can you buy prilosec in australia Eating alone seems to be one of the biggest challenges for solo travelers. Let’s change that! With solo travel on the rise–one in four people will seek their own adventure in 2018–it’s time to dispel the myth that people who choose to eat by themselves are sad outcasts.
With sass and spunk–check out the quotes I’ve found–you can conquer your dread of eating alone. I offer some ways to build your confidence so you can actually enjoy the food you’ve traveled to taste!
Truth time: How many times have you been at a restaurant and the couples around you eat their entire meal in silence? Yep, you know what I mean. Maybe a few words are exchanged: “How’s your chicken, Stanley?” “Want to split dessert, Mavis?” But mostly they stare at their plates or blankly around the room.
You? You are there because you love food and are ready to enjoy the experience. Do NOT let anything stand in your way. I’ll bet that couple is envious, wishing they could be in your chair…let’s get started!
- If you’re brand new to eating alone, go for breakfast or lunch. Plenty of people do that. It’s easy to read the news or check your device while you eat. Plenty of people do that, too. These meals aren’t long, either. You’ll feel inconspicuous…and it will cost less, too…more money for gelato.
- Speaking of lunch, make it your main meal of the day. Portions are smaller, but also less expensive. It can be more informal, too; for a traveler with limited wardrobe options, you may simply feel more comfortable in casual clothes. It’s also a good break during a day of walking and sightseeing.
- In a country with a “café culture,” plop down at an empty table. Order wine, coffee, soda, sparkling water, or juice. There may or may not be snacks. But that table is yours until you beckon the server for the check. Look around: Others are doing the same. Relax and take your time. Read or journal. You look like a local! (My friend, Ann Cavitt Fisher, has a great blog post about Paris cafés)
http://newsmile.ph/tag/cavite-dental-clinic-tips/ “I know what I bring to the table…trust me when I say I’m not afraid of eating alone.”
Maybe you’re ready to try a solo dinner. Good for you, brave traveler! Here are a few strategies for eating later in the day:
- Check the menu! Make sure you understand the restaurant and the prices. Nothing will deflate your ego faster than paying more than you wanted for food you don’t like. Menus are often posted outside the restaurant or online. Check out the dress code, too, in case you might out of place. Of course, if you know you’re headed to a Michelin-star establishment, pack accordingly.
- Eat earlier, before the rush. Restaurants usually open a few hours before they become crowded. Yes, we’ve all laughed about “early bird specials,” but it can be a great time to enjoy dinner without feeling stressed or rushed. In some countries (Spain, Italy) people don’t begin the evening meal until 9 pm. For many tourists, that is simply too late. You’ll find other travelers are hungry before then, so you won’t be the only one in the bistro.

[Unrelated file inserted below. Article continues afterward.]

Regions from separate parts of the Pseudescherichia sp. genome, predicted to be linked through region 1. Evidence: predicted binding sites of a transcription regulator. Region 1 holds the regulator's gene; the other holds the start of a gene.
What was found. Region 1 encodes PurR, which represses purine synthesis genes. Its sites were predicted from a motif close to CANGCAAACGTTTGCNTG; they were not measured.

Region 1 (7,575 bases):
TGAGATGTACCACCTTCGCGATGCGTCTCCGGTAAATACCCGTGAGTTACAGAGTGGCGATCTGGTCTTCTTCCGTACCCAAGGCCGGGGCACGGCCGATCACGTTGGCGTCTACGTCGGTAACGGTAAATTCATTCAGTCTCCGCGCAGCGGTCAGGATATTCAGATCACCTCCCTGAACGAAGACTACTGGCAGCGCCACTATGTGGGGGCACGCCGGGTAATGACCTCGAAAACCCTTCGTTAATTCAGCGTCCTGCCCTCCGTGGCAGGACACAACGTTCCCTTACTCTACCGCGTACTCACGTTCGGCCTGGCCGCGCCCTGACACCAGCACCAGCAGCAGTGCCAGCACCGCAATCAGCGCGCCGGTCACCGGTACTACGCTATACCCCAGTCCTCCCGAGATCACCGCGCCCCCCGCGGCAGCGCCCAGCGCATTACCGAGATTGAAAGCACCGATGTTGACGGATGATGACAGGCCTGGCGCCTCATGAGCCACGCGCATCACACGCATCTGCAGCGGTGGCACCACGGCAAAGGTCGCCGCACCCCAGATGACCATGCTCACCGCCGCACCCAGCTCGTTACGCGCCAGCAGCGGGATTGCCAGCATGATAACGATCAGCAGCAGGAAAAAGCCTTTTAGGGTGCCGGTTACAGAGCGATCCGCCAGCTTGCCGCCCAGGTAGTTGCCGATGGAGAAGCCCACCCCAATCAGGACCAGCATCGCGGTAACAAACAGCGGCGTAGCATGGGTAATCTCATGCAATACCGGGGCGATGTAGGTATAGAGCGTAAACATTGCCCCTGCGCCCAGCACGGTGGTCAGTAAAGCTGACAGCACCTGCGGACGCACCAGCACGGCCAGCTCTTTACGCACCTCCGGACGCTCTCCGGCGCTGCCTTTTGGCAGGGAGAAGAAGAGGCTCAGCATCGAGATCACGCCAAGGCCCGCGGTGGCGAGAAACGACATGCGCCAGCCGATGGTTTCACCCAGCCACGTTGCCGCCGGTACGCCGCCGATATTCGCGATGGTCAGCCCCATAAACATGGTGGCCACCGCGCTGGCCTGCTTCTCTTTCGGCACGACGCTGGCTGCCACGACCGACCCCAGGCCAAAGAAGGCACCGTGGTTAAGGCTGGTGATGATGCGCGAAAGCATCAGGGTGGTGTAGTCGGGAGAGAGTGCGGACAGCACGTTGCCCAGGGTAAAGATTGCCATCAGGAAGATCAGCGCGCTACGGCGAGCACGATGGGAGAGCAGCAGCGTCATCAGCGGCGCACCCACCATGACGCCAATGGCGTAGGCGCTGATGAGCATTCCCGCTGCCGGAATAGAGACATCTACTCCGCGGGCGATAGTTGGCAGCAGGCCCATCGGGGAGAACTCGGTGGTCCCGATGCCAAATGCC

- Pretend you have a reason to be eating alone. Go ahead and laugh–but this works! Bring your journal and take notes after carefully tasting each dish. Voila–you’re a food critic. Tell the waiter that your partner doesn’t feel well–or got called away for an emergency. Make up a story for yourself and have fun.
“There’s nothing like like sharing a meal with someone you love–yourself!”
Sometimes we aren’t up for a restaurant meal. Maybe we’re just tired, or haven’t found the “right” place, or we are hungry–but still don’t feel ready to eat dinner by ourselves.
- Try sitting at the bar. This is really easy to do, because you’re automatically with others who are also by themselves. Order a drink and ask if they have a menu. A small plate or a couple of appetizers may be enough. Chat with the bartender and watch TV, even if it’s in a different language. Some bars don’t serve food at busy times, so check when you go in.
- Fast food can fill you up. I think it’s fun to try McDonald’s in other countries–they cater to locals, so you’ll find more than hamburgers. Walk-up windows, kiosks, food carts, pizza-by-the-slice…everywhere you go, there is a version of fast food. Point to a picture or the food. You’ll get an inexpensive meal that local residents like. Give it a try!
- Go to a grocery store. I always do this, partly because I like to see what people buy and partly because it’s the very best place to get food at reasonable prices. Cheese, bread, baked goods, chocolate, drinks…it’s all there. Gather up supplies for a picnic or to take back to your room. After a busy day, it can be a great way to relax, on your own terms.